July 10th, 2012 at 12:15pm
MINI is investing major money into expanding its capacity in the U.K., yet the company is looking to build cars elsewhere too. The Eurozone economic woes are hitting Thailand’s auto industry hard, that country’s exports to Europe fell 10 percent. Despite the popularity of crossovers, minivans soldier on to the tune of 500,000 annual sales. All that and more, plus Dodge launches the Dart’s ad campaign.
Welcome to Autoline Daily for July 10th. I’m John McElroy and here’s some of the latest developments taking place in the global automotive industry.
MAKING MORE MINIS
Yesterday we showed you the Mini “Inspired by Goodwood” that costs $50,000. Today, Mini announced it will invest $388 million at three of its facilities in the United Kingdom to boost manufacturing capacity by 2015. This is on top of a $776 million investment it made in those operations last year. Yet, even with that increase Mini says its growth strategy means it will need to build cars outside of the UK and is in discussions with the Nedcar plant in the Netherlands, which is a subsidiary of Mitsubishi, to be a contract manufacturer for satellite production.
While Mini is expanding in Europe, overall car sales are plummeting and that’s now starting to hurt Thailand. According to Ward’s, car exports from Thailand to Europe have fallen nearly 10% in the first five months of 2012 compared to last year. Shipments to Europe represent about 6.5% of Thailand’s total car exports.
MINIVANS SOLDIER ON
Even though crossover vehicles have moved a lot of people out of minivans, the minivan segment is still pretty important. There are 6 minivan models in the American market, but only four of the 6 enjoy significant sales. The sales ranking puts the Dodge Caravan as number one, followed by the Honda Odyssey, the Toyota Sienna and the Chrysler Town & Country. Nissan still sells the Quest and Kia has the Sedona, but their sales are not very good. So far this year they’ve each sold only 10,000 vans. And yet, by the end of the year, total minivan sales will run well over half a million units, which is a healthy number. Remember GM and Ford no longer have any entries in that segment, and that means the minivan survivors each get a bigger slice of the pie.
HIGH HORSEPOWER HUBS
A year and a half ago on Autoline After Hours we had Bob Purcell on the show. He’s the CEO of Protean Electric, a US-based company that developed hub motors, that is, electric motors integrated into the hub of a wheel. Now the company announced it is getting $84 million in new investment to manufacture those hub motors in China. Each motor can generate 110 horsepower and 590 pound feet of torque. That’s 81 kilowatts and 800 newton meters. The motors weigh 68 pounds, or 31 kilos. And that sure is a lot of bolt-on power.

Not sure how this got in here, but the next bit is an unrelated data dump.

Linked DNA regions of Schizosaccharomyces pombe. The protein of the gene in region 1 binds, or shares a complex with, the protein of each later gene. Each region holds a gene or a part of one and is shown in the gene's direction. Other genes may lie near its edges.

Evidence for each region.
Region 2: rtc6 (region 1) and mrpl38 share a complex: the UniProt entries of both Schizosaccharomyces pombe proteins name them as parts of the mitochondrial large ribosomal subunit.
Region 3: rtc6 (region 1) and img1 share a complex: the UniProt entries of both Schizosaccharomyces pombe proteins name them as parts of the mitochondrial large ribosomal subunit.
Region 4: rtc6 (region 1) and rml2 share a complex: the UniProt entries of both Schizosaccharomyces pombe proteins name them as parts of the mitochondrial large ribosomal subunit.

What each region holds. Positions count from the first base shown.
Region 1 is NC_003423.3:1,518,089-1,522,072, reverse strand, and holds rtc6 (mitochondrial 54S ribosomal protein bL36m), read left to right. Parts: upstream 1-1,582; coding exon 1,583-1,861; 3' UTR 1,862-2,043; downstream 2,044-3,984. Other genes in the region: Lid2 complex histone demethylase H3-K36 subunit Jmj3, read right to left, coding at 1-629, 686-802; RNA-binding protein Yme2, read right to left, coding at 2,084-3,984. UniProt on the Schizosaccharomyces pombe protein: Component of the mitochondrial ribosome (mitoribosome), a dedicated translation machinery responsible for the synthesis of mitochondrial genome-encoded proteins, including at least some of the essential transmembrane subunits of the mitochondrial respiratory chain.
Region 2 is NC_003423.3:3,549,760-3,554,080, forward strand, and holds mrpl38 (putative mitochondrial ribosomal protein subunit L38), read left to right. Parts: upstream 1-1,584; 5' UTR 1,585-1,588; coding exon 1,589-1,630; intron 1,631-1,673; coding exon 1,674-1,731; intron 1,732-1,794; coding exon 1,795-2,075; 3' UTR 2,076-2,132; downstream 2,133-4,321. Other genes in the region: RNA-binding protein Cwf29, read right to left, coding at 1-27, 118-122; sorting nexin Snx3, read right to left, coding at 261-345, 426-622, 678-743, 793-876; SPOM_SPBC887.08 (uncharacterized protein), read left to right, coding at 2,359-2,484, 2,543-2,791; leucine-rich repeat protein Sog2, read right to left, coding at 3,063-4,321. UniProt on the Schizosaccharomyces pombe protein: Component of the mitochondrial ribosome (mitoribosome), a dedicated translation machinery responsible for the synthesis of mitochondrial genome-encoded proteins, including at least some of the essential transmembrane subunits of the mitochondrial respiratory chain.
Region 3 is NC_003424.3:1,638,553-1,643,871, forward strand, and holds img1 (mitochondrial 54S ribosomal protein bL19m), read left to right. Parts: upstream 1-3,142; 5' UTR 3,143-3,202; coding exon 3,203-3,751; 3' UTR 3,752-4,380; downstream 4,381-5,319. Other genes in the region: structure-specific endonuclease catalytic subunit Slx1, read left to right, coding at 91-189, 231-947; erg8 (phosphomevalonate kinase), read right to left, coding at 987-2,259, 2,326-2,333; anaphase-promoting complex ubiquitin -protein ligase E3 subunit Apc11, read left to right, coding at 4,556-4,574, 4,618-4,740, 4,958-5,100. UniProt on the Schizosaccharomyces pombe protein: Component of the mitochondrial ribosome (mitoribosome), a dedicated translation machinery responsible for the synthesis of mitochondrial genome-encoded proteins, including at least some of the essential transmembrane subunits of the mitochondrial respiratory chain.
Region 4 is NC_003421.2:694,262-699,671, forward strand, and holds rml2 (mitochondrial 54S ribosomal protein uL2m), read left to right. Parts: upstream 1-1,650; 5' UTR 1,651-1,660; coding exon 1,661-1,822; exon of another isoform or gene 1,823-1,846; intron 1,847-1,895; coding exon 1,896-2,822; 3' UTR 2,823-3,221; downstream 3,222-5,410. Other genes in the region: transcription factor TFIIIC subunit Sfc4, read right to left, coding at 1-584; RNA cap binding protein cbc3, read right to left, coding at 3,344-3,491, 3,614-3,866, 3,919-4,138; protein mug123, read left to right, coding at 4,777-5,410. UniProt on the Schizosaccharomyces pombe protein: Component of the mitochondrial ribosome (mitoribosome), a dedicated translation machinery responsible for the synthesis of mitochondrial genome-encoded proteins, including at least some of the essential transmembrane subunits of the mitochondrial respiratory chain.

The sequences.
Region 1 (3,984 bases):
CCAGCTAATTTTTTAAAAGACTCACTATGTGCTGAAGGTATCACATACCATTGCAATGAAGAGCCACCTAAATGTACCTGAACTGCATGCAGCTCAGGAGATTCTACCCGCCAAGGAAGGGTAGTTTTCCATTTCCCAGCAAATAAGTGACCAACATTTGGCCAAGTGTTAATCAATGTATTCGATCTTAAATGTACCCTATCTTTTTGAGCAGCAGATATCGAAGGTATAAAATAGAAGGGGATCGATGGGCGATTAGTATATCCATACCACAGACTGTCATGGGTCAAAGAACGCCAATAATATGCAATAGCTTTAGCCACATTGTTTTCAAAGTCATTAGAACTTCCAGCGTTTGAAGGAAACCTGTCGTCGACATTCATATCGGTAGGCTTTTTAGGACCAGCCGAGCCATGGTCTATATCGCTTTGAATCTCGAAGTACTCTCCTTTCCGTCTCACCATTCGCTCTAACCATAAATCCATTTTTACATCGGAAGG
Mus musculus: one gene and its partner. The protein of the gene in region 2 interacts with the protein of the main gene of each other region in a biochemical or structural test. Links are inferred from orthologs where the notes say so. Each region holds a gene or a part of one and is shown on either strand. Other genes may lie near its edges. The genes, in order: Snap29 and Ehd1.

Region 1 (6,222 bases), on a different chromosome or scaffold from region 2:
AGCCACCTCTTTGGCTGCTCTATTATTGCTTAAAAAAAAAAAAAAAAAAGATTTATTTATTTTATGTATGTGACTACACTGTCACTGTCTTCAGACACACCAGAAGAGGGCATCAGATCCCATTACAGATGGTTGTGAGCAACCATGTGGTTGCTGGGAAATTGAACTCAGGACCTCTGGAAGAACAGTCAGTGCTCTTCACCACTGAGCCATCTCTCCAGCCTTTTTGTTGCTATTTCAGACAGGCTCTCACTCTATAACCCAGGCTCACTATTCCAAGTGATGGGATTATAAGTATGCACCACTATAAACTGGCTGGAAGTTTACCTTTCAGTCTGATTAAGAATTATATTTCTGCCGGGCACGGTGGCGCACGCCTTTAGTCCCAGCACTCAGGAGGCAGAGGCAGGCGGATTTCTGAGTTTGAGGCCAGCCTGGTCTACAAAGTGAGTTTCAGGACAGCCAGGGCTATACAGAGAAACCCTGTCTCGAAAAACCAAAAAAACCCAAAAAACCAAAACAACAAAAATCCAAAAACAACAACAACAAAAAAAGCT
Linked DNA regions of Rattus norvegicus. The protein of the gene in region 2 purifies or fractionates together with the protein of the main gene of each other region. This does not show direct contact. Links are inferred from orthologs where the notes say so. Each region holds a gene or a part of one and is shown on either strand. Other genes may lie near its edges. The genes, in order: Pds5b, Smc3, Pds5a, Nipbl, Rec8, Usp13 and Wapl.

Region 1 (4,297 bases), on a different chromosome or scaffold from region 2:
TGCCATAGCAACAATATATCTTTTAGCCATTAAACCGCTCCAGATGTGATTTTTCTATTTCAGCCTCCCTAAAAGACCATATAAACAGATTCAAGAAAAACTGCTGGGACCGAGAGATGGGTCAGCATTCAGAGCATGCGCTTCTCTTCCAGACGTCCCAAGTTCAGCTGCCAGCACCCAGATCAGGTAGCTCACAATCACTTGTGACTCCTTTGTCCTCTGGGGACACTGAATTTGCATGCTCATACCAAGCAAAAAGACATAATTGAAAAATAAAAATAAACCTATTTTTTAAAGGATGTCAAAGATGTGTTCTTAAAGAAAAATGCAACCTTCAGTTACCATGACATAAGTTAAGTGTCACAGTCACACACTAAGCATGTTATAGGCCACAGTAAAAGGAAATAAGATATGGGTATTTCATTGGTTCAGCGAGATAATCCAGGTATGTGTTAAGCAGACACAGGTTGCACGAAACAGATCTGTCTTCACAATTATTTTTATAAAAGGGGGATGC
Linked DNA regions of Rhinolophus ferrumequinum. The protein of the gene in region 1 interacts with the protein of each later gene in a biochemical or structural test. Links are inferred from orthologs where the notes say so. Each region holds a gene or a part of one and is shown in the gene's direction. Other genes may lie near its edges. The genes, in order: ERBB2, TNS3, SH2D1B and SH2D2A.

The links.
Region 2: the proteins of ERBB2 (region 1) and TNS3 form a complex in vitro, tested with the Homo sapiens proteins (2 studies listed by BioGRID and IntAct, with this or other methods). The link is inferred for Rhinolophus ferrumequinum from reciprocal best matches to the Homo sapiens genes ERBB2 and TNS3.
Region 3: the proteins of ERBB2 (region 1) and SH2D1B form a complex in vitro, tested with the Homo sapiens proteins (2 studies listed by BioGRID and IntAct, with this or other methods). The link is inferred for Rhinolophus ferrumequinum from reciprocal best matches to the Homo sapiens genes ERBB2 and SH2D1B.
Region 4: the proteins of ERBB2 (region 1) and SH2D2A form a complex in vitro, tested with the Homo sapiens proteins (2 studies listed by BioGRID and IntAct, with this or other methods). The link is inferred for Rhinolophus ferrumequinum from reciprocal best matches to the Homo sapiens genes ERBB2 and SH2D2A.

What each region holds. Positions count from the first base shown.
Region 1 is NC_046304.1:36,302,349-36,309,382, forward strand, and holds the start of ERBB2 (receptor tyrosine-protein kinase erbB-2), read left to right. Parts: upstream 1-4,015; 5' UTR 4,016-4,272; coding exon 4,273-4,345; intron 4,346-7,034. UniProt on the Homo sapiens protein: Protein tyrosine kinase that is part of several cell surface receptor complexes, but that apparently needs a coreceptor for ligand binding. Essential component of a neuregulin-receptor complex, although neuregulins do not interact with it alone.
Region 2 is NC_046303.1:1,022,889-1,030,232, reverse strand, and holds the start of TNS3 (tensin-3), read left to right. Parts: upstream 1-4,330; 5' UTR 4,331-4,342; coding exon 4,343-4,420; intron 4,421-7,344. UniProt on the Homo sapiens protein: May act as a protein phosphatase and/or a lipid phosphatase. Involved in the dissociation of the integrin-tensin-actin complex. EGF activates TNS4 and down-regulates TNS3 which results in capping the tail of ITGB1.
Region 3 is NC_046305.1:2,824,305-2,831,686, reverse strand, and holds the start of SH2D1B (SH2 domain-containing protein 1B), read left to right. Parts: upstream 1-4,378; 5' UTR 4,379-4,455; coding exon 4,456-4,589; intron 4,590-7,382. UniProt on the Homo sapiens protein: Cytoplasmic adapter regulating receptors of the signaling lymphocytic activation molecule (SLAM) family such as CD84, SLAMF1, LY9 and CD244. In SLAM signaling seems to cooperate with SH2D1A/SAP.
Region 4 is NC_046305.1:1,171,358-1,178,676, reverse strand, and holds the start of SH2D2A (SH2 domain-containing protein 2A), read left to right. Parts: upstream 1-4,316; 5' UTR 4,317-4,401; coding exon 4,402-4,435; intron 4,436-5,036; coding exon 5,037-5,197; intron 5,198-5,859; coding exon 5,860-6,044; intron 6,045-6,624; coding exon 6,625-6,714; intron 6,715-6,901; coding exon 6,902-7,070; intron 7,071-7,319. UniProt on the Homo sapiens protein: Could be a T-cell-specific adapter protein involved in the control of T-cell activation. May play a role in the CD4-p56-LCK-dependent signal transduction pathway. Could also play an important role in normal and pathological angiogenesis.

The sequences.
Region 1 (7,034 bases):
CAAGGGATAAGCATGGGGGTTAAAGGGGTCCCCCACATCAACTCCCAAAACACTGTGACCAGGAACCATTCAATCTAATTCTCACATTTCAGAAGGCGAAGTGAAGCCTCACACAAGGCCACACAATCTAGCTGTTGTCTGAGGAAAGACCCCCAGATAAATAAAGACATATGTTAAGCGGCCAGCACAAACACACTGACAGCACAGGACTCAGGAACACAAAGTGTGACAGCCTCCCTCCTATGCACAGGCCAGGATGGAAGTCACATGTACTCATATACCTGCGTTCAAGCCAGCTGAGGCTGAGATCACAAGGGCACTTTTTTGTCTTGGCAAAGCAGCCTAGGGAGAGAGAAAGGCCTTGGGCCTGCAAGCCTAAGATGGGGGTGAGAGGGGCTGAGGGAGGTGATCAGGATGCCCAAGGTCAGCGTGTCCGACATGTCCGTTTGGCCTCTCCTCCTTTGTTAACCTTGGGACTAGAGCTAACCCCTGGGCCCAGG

BMW is rolling out its 3-series Active-Hybrid this fall, but the engineers in München must have slept through Hybrid Car class in engineering school because they gave the car more power than the standard 3-series. The turbocharged straight six and electric motor combination makes 13 percent more horsepower and 11 percent more torque than the gas version. The gas-electric 3-series also can travel up to 2.5 miles at 45 miles-per-hour on electric power alone. But any money you save on fuel efficiency will be eaten up by the $7000 price hike over the standard sedan.
GAS MILEAGE LAWSUIT
For the second time this year, someone is suing an automaker over fuel economy claims, and they seem to be getting out of hand. A California man accuses Hyundai of misleading ads because “40 MPG Hyundai Elantra” claim only reflect the car’s highway mileage and not city or combined fuel economy. The suit also accuses Hyundai of making any disclaimers about the mileage claims impossible to read in the ads. Honda was sued earlier this year in a case that got tossed out of court and my bet is that’s exactly what’s going to happen with this case. Full disclosure, Hyundai is an advertiser on other Autoline programs.
Speaking of car ads, the folks over at Chrysler have shown they’re pretty good at coming up with television ads for their different brands. And the newest one for the Dodge Dart is worth taking a look at.
We normally don’t like to run TV ads for car companies on this show unless that automaker is paying for them. But the new ad for the Dodge Dart is a well crafted, entertaining, 90-second piece that is worth taking a look at.
Now, if we can only convince the people at Dodge to pay us to keep running that ad!
AFTER HOURS DRAFT
Which team owner will have the strongest draft according to our expert analysts, Mark Phelan of the Detroit Free Press and Scott Burgess of AOL Autos? If you correctly match their final verdict, you could win a chance to appear on Autoline After Hours with John McElroy and Peter De Lorenzo.
To qualify for the contest there are two steps. First you must convince a minimum of five new subscribers to sign up for our Autoline e-mail. They can do this by clicking the link on the left side of Autoline.tv. Then submit those names and addresses to firstname.lastname@example.org. And then second, watch or listen to the show and try to determine who Mark and Scott will say won the draft. Submit your guess also to email@example.com for a chance to win.
Remember there are two steps. First qualify and then submit your team owner. No submissions will be considered unless they have had a minimum of five new subscribers sign up for the Autoline e-mail. Our winner will be announced on Thursday, July 19′s Autoline Daily. Good luck!
And that wraps up today’s report, thanks for watching, we’ll see you tomorrow.